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In this delightfully ominous sequel to "The Witches of Eastwick," Alexandra, Jane, and Sukie are now widowed and have returned to the old Rhode Island seaside town where they must cope with the lingering traces of their evil deeds.
John Updike was born in 1932, in Shillington, Pennsylvania. He graduated from Harvard College in 1954 and spent a year in Oxford, England, at the Ruskin School of Drawing and Fine Art. From 1955 to 1957 he was a member of the staff of The New Yorker. He wrote more than fifty books, including collections of short stories, poems, essays, and criticism. His novels have won the Pulitzer Prize, the National Book Award, the American Book Award, the National Book Critics Circle Award, the Rosenthal Award, and the Howells Medal. He died in January 2009.
From the Paperback edition.
i. The Coven Reconstituted
Those of us acquainted with their sordid and scandalous story were not surprised to hear, by way of rumors from the various localities where the sorceresses had settled after fleeing our venerable town of Eastwick, Rhode Island, that the husbands whom the three Godforsaken women had by their dark arts concocted for themselves did not prove durable. Wicked methods make weak products. Satan counterfeits Creation, yes, but with inferior goods.
Alexandra, the oldest in age, the broadest in body, and the nearest in character to normal, generous-spirited humanity, was the first to become a widow. Her instinct, as with so many a wife suddenly liberated into solitude, was to travel—as if the world at large, by way of flimsy boarding cards and tedious airport delays and the faint but undeniable risk of flight in a time of rising fuel costs, airline bankruptcy, suicidal terrorists, and accumulating metal fatigue, could be compelled to yield the fruitful aggravation of having a mate. Jim Farlander, the husband she had conjured for herself from a hollowed pumpkin, a cowboy hat, and a pinch of Western soil scraped from inside the back fender of a pickup truck with Colorado plates that she had seen parked, looking eerily out of place, on Oak Street in the early 1970s, had, as their marriage settled and hardened, proved difficult to budge from his ceramics studio and little-frequented pottery shop on a side street in Taos, New Mexico.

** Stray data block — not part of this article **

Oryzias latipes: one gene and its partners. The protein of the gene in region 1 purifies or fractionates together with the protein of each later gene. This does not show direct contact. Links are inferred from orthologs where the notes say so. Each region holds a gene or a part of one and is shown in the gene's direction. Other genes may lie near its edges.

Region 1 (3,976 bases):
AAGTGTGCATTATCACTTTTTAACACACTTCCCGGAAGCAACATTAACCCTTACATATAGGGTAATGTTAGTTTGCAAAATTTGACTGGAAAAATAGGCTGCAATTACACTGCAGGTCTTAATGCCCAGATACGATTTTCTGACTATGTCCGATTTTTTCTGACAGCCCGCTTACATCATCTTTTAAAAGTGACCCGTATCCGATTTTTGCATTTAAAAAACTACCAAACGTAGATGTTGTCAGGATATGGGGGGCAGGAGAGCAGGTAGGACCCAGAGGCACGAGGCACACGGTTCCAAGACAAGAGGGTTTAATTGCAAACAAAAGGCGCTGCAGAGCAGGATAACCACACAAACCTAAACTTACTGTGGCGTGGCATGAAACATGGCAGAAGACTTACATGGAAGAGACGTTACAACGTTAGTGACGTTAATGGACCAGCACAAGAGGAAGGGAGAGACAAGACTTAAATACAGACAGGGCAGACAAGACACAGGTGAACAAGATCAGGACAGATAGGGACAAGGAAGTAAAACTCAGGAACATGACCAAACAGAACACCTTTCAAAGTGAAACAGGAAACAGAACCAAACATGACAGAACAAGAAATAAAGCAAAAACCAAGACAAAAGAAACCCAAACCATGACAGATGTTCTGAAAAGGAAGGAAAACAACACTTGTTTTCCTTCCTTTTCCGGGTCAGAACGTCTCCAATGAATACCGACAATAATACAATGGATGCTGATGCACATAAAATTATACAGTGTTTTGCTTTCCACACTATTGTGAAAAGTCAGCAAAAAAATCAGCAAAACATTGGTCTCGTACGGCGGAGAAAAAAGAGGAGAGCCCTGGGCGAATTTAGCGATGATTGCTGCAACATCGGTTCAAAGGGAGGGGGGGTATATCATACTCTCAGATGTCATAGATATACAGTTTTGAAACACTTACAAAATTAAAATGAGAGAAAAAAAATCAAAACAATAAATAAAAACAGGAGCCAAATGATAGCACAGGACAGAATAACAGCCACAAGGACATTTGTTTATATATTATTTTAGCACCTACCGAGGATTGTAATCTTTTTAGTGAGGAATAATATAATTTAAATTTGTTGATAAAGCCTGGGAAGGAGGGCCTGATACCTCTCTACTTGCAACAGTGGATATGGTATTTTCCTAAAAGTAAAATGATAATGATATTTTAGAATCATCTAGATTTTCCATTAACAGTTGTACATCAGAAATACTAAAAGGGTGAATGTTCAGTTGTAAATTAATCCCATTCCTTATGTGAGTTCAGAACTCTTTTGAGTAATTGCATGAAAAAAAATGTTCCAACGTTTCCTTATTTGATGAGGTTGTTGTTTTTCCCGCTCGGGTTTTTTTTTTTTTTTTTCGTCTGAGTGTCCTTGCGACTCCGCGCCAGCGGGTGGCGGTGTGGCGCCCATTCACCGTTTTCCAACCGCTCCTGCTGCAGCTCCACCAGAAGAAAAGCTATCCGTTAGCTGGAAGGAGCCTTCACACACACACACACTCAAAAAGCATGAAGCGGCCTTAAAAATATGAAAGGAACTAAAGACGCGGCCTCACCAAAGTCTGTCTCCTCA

Jim’s idea of a trip had been the hour’s drive south to Santa Fe; his idea of a holiday was spending a day in one of the Indian reservations—Navajo, Zuni, Apache, Acoma, Isleta Pueblo—spying out what the Native American potters were offering in the reservation souvenir shops, and hoping to pick up cheap in some dusty Indian Bureau commissary an authentic old black-and-white geometric Pueblo jar or a red-on-buff Hohokam storage jar, with its spiral-and-maze pattern, which he could peddle for a small fortune to a newly endowed museum in one of the burgeoning resort cities of the Southwest. Jim liked where he was, and Alexandra liked that in him, since she as his wife was part of where he was. She liked his lean build (a flat stomach to the day he died, and never performed a sit-up in his life) and the saddle smell of his sweat and the scent of clay that clung, like a sepia aura, to his strong and knowing hands. They had met, on the natural plane, when she, for some time divorced, had taken a course at the Rhode Island School of Design, where he had been enlisted as a fill-in instructor. The four stepchildren—Marcy, Ben, Linda, Eric—that she saddled him with couldn’t have asked for a calmer, more soothingly taciturn father-substitute. He was easier for her children—half out of the nest in any case, Marcy being all of eighteen—to relate to than their own father, Oswald Spofford, a small manufacturer of kitchen fixtures from Norwich, Connecticut. Poor Ozzie had become so earnestly involved in Little League baseball and company bowling that no one, not even his children, could take him seriously.
People had taken Jim Farlander seriously, women and children especially, giving him back his own coiled silence. His level gray eyes had the glint of a gun from within the shade of his wide-brimmed hat, its crown darkened where his thumb and fingers pinched it. When he was at the pottery wheel he tied a faded blue bandana around his head to keep his long hair—gray but still streaked with its original sun-bleached auburn and gathered behind into an eight-inch ponytail—out of the clay, wet and spinning on the foot-powered wheel. A fall in his teens from a horse had left him with a limp, and the wheel, which he refused to electrify, limped with him, while out of the spinning his masculine hands shaped blobs upward into graceful vessels with slender waists and swelling bottoms.
It was in bed she f
Excerpted from The Widows of Eastwick by John Updike All rights reserved by the original copyright owners. Excerpts are provided for display purposes only and may not be reproduced, reprinted or distributed without the written permission of the publisher.